We see these groups playing a major role in advancing lung cancer research, both nationally and internationally, as they develop and leverage cross-institutional and cross-country partnerships and disseminate learnings across tumor types that share the same mutation. 

Fig. Timeline of Targeted Therapy Approvals (First Drug Approval for a Specific Driver Mutation) for Lung Cancer and Formation of Oncogene Groups

Image
Timeline of targeted therapy approvals (first drug approval for a specific driver mutation) for lung cancer and formation of oncogene groups
References
  • 1. Moore A, Basu Roy U. Disrupting the Paradigm: Partnering With Oncogene-Focused Patient Groups to Propel Research. IASLC. April 15, 2020. Accessed May 31, 2021. https://www.iaslc.org/iaslc-news/ilcn/disrupting-paradigm-partnering-on…
  • 2. Paez JG, Janne PA, Lee JC, et al. EGFR mutations in lung cancer: correlation with clinical response to gefitinib therapy. Science. 2004;304(5676):1497-1500.
  • 3. Pao W, Miller V, Zakowski M, et al. EGF receptor gene mutations are common in lung cancers from "never smokers" and are associated with sensitivity of tumors to gefitinib and erlotinib. Proc Natl Acad Sci USA. 2004;101(36):13306-13311.
  • 4. Siegel RL, Miller KD, Fuchs HE, Jemal A. Cancer Statistics, 2021. CA Cancer J Clin. 2021;71(1):7-33.
  • 5. FDA. [email protected]: FDA-Approved Drugs. Accessed May 31, 2021. https://www.accessdata.fda.gov/scripts/cder/daf/
  • 6. Howlader N, Forjaz G, Mooradian MJ, et al. The Effect of Advances in Lung-Cancer Treatment on Population Mortality. N Engl J Med. 2020;383(7):640-649.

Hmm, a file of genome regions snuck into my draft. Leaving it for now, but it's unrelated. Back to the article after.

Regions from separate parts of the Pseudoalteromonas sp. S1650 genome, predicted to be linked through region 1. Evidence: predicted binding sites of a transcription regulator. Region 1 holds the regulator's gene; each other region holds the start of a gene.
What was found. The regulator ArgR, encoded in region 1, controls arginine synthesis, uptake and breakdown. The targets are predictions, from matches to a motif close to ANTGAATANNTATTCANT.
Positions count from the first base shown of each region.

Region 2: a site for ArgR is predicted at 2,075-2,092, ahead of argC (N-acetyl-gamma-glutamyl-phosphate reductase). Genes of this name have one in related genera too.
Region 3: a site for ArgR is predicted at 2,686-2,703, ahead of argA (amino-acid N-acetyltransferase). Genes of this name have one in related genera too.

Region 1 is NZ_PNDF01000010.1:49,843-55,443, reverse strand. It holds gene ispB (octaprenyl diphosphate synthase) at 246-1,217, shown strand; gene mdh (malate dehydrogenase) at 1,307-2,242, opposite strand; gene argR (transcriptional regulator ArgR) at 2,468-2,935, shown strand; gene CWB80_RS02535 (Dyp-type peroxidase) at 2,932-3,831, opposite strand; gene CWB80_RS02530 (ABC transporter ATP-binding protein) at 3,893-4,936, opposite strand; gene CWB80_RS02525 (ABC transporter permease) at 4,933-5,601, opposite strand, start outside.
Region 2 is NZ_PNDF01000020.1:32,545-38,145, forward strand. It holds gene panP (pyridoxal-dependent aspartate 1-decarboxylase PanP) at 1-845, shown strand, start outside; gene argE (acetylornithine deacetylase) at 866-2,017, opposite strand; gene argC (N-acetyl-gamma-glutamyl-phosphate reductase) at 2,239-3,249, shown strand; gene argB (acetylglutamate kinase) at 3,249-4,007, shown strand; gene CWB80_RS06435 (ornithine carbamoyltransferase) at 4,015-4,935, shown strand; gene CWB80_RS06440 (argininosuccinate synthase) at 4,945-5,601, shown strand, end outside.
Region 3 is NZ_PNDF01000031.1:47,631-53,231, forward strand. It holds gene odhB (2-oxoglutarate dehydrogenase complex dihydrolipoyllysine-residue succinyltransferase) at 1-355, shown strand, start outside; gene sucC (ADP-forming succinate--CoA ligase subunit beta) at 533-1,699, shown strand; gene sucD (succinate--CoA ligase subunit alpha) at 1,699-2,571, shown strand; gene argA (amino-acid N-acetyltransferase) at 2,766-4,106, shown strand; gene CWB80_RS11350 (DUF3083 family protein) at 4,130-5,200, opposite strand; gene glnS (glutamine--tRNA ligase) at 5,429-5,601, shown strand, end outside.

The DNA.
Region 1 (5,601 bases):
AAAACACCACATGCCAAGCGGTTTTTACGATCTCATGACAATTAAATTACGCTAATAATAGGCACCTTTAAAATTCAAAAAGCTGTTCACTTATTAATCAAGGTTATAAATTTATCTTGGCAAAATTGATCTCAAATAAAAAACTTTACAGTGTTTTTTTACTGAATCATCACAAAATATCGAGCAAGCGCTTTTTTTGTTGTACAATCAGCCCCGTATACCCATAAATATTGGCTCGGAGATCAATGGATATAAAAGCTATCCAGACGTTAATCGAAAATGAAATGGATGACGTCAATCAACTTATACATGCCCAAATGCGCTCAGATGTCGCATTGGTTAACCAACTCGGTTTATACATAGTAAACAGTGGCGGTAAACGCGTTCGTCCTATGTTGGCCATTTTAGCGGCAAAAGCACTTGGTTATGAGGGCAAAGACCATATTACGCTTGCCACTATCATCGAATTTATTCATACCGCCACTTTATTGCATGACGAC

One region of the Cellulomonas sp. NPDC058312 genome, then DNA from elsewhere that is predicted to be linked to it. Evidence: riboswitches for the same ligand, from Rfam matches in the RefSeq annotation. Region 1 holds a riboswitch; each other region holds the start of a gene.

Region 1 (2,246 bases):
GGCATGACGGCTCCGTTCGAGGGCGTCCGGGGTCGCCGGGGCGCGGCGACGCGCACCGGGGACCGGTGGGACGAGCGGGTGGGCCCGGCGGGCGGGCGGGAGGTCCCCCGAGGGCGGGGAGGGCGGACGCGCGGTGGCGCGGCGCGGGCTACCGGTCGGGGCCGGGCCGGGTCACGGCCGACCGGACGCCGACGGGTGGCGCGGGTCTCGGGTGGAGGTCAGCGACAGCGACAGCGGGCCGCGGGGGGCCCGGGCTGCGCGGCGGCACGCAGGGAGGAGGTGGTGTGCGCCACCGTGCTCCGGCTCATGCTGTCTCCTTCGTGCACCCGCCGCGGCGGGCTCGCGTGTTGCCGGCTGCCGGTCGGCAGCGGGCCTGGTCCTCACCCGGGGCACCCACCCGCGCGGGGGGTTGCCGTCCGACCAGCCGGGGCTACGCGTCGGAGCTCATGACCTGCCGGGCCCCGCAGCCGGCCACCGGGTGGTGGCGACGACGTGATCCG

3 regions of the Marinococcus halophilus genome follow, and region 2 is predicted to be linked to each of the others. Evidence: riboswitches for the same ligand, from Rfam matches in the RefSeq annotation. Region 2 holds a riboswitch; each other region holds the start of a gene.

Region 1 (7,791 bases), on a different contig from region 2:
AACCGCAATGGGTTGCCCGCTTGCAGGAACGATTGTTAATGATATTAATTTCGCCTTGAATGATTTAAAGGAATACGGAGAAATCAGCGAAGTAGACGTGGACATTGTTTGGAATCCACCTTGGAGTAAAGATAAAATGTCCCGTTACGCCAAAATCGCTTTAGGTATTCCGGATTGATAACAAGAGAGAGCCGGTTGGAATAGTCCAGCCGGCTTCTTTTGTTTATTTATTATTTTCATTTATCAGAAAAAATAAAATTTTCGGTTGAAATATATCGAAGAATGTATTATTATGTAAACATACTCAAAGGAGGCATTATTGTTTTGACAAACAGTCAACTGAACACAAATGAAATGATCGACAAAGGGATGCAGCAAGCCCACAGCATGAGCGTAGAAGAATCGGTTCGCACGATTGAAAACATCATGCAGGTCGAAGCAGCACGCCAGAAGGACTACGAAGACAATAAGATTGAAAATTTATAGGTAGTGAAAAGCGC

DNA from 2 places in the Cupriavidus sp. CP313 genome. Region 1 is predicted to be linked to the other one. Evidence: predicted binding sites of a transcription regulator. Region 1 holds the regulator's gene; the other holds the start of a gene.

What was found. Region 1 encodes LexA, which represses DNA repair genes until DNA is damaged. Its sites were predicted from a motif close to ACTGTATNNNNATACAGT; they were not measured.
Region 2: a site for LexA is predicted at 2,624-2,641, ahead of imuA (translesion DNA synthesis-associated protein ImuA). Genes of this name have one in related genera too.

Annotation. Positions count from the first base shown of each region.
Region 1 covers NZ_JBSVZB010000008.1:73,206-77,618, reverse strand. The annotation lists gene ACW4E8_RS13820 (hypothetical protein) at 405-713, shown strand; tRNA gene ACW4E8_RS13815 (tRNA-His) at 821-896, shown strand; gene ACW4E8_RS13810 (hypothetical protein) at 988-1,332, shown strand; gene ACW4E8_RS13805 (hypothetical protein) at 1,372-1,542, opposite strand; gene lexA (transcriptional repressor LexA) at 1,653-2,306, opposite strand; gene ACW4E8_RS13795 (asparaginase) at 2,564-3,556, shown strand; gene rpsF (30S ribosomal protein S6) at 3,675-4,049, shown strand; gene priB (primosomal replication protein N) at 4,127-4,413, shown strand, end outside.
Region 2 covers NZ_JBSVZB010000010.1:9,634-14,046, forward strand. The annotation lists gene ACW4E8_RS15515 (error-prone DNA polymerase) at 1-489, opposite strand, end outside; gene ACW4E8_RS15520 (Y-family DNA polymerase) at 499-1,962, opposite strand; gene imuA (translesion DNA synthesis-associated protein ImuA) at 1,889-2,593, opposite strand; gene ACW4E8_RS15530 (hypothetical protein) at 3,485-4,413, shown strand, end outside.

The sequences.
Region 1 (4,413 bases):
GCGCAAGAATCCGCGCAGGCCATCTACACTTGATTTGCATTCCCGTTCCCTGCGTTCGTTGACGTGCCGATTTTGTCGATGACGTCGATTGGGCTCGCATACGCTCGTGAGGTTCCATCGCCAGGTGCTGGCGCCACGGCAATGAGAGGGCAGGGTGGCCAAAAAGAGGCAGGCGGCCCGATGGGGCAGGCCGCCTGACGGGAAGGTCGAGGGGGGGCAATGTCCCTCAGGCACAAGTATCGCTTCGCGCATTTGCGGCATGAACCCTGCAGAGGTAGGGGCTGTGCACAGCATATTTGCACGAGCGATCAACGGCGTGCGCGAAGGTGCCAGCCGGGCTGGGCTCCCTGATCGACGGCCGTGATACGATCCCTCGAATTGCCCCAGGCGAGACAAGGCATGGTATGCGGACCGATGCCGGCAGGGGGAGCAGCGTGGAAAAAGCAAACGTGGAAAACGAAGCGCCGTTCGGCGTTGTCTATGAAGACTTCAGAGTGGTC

• 7. Freeman-Daily J, Elkins I, Greco L, et al. OA10.02 Oncogene-Driven Patient Groups: A New Era For Research Partnerships. J Thor Oncol. 2018;13(10):S343.
  • 8. Dolgin E. Oncogene-specific advocacy groups bring a patient-centric perspective to studies of lung cancer. Nature. November 18, 2020. Accessed May 31, 2021. https://www.nature.com/articles/d41586-020-03150-2
  • 9. Gitlitz BJ, Novello S, Vavalà T, et al. The Genomics of Young Lung Cancer: Comprehensive Tissue Genomic Analysis in Patients Under 40 With Lung Cancer. JTO Clin Res Rep. 2021. [Epub ahead of print].

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About the Authors

Member Story: Dr. Amy Moore

Amy Moore

PhD
VP, Global Engagement and Patient Partnerships
Dr. Moore is the VP of Global Engagement and Patient Partnerships at the LUNGevity Foundation in San Carlos, CA, United States.
Upal Basu Roy

Upal Basu Roy

PhD, MPH
Executive Director of Research
Upal Basu Roy, PhD, MPH, isthe Executive Director of Research for the LUNGevity Foundation.